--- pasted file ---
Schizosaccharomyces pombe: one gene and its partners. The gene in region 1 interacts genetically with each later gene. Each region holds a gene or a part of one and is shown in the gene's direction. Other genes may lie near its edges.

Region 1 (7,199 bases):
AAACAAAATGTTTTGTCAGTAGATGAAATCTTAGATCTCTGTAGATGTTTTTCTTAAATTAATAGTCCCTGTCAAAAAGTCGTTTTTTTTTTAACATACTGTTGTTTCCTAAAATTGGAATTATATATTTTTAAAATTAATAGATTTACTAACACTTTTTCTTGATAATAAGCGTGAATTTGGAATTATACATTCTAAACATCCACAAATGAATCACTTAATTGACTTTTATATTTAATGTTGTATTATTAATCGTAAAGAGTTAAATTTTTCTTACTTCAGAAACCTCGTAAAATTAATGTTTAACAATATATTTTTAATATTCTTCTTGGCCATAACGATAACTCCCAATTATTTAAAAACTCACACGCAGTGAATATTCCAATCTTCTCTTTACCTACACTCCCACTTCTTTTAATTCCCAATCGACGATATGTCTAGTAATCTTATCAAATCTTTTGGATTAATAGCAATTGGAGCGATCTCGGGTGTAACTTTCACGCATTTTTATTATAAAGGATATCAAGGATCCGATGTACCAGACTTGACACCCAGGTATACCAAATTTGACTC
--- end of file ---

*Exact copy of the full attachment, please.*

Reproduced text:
Schizosaccharomyces pombe: one gene and its partners. The gene in region 1 interacts genetically with each later gene. Each region holds a gene or a part of one and is shown in the gene's direction. Other genes may lie near its edges.

Region 1 (7,199 bases):
AAACAAAATGTTTTGTCAGTAGATGAAATCTTAGATCTCTGTAGATGTTTTTCTTAAATTAATAGTCCCTGTCAAAAAGTCGTTTTTTTTTTAACATACTGTTGTTTCCTAAAATTGGAATTATATATTTTTAAAATTAATAGATTTACTAACACTTTTTCTTGATAATAAGCGTGAATTTGGAATTATACATTCTAAACATCCACAAATGAATCACTTAATTGACTTTTATATTTAATGTTGTATTATTAATCGTAAAGAGTTAAATTTTTCTTACTTCAGAAACCTCGTAAAATTAATGTTTAACAATATATTTTTAATATTCTTCTTGGCCATAACGATAACTCCCAATTATTTAAAAACTCACACGCAGTGAATATTCCAATCTTCTCTTTACCTACACTCCCACTTCTTTTAATTCCCAATCGACGATATGTCTAGTAATCTTATCAAATCTTTTGGATTAATAGCAATTGGAGCGATCTCGGGTGTAACTTTCACGCATTTTTATTATAAAGGATATCAAGGATCCGATGTACCAGACTTGACACCCAGGTATACCAAATTTGACTC